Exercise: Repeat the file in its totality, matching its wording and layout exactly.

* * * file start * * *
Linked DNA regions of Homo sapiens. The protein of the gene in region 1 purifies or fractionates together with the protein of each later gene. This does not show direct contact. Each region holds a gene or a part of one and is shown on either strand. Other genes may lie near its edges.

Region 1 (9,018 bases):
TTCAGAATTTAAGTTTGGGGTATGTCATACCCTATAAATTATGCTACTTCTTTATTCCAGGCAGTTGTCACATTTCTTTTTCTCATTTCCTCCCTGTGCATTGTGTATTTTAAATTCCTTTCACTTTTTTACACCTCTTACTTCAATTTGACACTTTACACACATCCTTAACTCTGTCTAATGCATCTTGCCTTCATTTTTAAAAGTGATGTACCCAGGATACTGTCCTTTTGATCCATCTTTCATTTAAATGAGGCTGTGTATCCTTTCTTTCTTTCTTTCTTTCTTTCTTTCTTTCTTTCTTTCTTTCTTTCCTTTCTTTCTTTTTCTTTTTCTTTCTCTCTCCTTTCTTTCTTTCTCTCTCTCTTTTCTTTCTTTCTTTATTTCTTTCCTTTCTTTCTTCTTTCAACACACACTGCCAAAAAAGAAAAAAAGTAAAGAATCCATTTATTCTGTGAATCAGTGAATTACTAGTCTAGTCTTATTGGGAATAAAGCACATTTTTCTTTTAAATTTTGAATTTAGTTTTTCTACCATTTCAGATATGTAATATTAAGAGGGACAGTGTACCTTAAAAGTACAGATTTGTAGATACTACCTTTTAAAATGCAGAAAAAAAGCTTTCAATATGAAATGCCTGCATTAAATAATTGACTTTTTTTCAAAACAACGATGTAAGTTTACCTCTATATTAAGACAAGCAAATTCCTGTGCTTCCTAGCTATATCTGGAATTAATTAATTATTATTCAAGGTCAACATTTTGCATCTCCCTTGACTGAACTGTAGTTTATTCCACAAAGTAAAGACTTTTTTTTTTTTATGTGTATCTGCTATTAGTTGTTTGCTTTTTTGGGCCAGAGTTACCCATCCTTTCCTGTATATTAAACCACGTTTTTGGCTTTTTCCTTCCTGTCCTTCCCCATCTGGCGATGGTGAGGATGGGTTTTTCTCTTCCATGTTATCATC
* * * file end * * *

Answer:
Linked DNA regions of Homo sapiens. The protein of the gene in region 1 purifies or fractionates together with the protein of each later gene. This does not show direct contact. Each region holds a gene or a part of one and is shown on either strand. Other genes may lie near its edges.

Region 1 (9,018 bases):
TTCAGAATTTAAGTTTGGGGTATGTCATACCCTATAAATTATGCTACTTCTTTATTCCAGGCAGTTGTCACATTTCTTTTTCTCATTTCCTCCCTGTGCATTGTGTATTTTAAATTCCTTTCACTTTTTTACACCTCTTACTTCAATTTGACACTTTACACACATCCTTAACTCTGTCTAATGCATCTTGCCTTCATTTTTAAAAGTGATGTACCCAGGATACTGTCCTTTTGATCCATCTTTCATTTAAATGAGGCTGTGTATCCTTTCTTTCTTTCTTTCTTTCTTTCTTTCTTTCTTTCTTTCTTTCTTTCCTTTCTTTCTTTTTCTTTTTCTTTCTCTCTCCTTTCTTTCTTTCTCTCTCTCTTTTCTTTCTTTCTTTATTTCTTTCCTTTCTTTCTTCTTTCAACACACACTGCCAAAAAAGAAAAAAAGTAAAGAATCCATTTATTCTGTGAATCAGTGAATTACTAGTCTAGTCTTATTGGGAATAAAGCACATTTTTCTTTTAAATTTTGAATTTAGTTTTTCTACCATTTCAGATATGTAATATTAAGAGGGACAGTGTACCTTAAAAGTACAGATTTGTAGATACTACCTTTTAAAATGCAGAAAAAAAGCTTTCAATATGAAATGCCTGCATTAAATAATTGACTTTTTTTCAAAACAACGATGTAAGTTTACCTCTATATTAAGACAAGCAAATTCCTGTGCTTCCTAGCTATATCTGGAATTAATTAATTATTATTCAAGGTCAACATTTTGCATCTCCCTTGACTGAACTGTAGTTTATTCCACAAAGTAAAGACTTTTTTTTTTTTATGTGTATCTGCTATTAGTTGTTTGCTTTTTTGGGCCAGAGTTACCCATCCTTTCCTGTATATTAAACCACGTTTTTGGCTTTTTCCTTCCTGTCCTTCCCCATCTGGCGATGGTGAGGATGGGTTTTTCTCTTCCATGTTATCATC